Avi Schick, a partner of the New York affiliate of Troutman Pepper, is also a former deputy attorney general for the State of New York. Schick is a well-versed attorney in both criminal and civil investigations, with a primary focus in First Amendment issues. Schick and his team took on this case pro bono to ensure religious freedoms. The Queens Jewish Link discussed religious advocacy and the future of the case.


QJL: How will the Supreme Court decision affect cases in the long run?

AS: The decision will have an impact felt across the country. It not only resets the thinking about how religious expression must be accommodated during the pandemic, but more generally its ruling will also make it easier to obtain protection for religious practices that are restricted by government rules and regulations. Just before Shavuos, the Supreme Court denied an injunction against enforcement of California restrictions on worship in a case known as South Bay. Somehow, that denial was interpreted by Governors and courts as requiring total deference to States even when their rules were more restrictive of religious activity than secular conduct. Last week’s decision changes that.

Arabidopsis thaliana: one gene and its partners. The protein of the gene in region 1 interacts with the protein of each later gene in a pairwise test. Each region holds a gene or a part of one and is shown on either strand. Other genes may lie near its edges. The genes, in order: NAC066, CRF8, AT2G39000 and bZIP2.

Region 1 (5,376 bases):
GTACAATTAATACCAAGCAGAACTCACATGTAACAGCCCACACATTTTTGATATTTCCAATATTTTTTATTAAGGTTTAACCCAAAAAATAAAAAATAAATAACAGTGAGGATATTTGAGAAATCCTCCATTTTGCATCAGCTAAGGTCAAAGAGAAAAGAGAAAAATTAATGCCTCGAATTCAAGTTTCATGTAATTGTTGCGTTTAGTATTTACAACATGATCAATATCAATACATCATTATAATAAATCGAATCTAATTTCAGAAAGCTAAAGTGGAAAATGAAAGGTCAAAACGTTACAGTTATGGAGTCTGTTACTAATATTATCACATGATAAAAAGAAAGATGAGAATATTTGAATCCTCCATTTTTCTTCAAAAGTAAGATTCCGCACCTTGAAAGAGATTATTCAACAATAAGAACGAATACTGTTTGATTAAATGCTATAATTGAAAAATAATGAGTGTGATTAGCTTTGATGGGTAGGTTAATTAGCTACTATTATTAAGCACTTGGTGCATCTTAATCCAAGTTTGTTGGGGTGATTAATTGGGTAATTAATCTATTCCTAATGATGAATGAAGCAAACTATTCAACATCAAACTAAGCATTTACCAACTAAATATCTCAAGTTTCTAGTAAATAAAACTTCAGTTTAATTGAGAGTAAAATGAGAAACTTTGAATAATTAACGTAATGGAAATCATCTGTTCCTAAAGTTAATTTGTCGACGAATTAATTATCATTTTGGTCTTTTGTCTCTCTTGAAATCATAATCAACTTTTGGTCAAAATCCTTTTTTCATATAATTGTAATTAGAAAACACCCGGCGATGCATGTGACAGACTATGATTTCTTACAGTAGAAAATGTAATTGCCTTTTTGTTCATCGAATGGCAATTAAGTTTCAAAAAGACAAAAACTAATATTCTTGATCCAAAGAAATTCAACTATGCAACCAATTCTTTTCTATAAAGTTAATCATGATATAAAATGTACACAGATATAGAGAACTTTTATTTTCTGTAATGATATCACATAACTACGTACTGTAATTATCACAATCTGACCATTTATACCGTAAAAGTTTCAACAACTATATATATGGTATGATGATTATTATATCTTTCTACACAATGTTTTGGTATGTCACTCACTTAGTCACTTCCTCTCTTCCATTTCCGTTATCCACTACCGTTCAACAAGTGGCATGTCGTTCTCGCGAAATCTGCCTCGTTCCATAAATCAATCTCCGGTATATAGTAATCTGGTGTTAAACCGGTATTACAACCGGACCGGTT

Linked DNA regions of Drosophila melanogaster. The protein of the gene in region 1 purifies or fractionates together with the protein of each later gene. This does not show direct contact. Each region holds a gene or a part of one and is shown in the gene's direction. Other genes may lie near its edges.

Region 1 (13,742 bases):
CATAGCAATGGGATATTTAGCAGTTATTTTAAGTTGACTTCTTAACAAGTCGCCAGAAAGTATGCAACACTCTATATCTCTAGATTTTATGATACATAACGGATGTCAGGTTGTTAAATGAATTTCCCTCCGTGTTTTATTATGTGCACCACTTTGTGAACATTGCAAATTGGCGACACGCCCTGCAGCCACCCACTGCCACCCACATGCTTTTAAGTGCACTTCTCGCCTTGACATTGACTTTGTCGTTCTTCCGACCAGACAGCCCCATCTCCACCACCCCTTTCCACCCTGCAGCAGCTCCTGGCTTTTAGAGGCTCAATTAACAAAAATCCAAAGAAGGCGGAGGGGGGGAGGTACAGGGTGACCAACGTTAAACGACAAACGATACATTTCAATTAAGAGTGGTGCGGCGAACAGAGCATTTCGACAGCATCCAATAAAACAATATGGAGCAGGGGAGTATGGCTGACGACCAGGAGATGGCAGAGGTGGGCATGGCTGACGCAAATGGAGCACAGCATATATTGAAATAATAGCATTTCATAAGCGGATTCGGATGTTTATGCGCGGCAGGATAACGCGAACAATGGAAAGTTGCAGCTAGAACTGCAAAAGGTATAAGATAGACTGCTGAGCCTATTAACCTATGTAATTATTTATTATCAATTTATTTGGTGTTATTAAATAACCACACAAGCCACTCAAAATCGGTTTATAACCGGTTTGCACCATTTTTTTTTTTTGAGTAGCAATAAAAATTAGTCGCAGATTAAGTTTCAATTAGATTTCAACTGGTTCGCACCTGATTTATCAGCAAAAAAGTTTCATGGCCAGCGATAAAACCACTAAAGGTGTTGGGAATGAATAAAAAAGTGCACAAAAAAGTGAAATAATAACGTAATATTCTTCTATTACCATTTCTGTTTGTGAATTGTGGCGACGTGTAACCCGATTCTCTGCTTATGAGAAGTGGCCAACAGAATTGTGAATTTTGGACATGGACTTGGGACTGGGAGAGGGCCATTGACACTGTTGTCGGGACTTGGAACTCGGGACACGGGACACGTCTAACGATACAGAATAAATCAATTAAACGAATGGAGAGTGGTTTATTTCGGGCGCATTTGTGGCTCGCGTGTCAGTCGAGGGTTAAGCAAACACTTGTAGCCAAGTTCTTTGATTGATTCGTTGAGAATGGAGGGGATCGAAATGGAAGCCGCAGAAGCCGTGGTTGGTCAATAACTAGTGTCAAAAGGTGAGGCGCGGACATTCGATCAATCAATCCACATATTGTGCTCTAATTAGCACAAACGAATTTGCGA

QJL: Why was the decision so different from the South Bay case from earlier in the pandemic?

AS: There were several factors. First, Governor Cuomo’s rules limiting attendance at houses of worship to 10 or 25 people depending on the zone designation were unusually restrictive. Second, South Bay was decided early in the pandemic, when States were coming off total lockdowns and just starting to sort out best practices. Six months later, there was less tolerance for the trust-me-we-know-what-we-are-doing argument advanced by the State. And, of course, there was the addition of Justice Barrett.


QJL: Will this decision be referred to, similar to Jacobson vs. Massachusetts, in the years ahead?

AS: The Jacobson decision itself was not cited all that often for a really long time. And then it made an appearance in Chief Justice Roberts’ short concurrence in South Bay, and before you knew it, more than 100 courts cited it. Frankly, I am hoping that our decision signals a shift toward greater protection of religion generally, in which case there will be many Supreme Court opinions to rely upon if government unduly restricts religion. That said, since our filing, there have already been four applications for injunctive relief filed with the Supreme Court by religious institutions.


QJL: Was the timing of the decision, before Thanksgiving, an expected measure?

AS: We certainly hoped it would come then. But once evening rolled around, we pretty much had given up hope of getting a decision on Wednesday. I certainly was not expecting an email from the United States Supreme Court at 11:47 p.m.


QJL: Your father, Marvin Schick a”h, was a pioneer in Orthodox advocacy in the legal and policy arenas, gaining acceptance on issues of his era such as workplace accommodations for those who observed Shabbos, wore a yarmulke and kept kosher. Your efforts follow in his footsteps. In retrospect, is this how you look at the Supreme Court decision?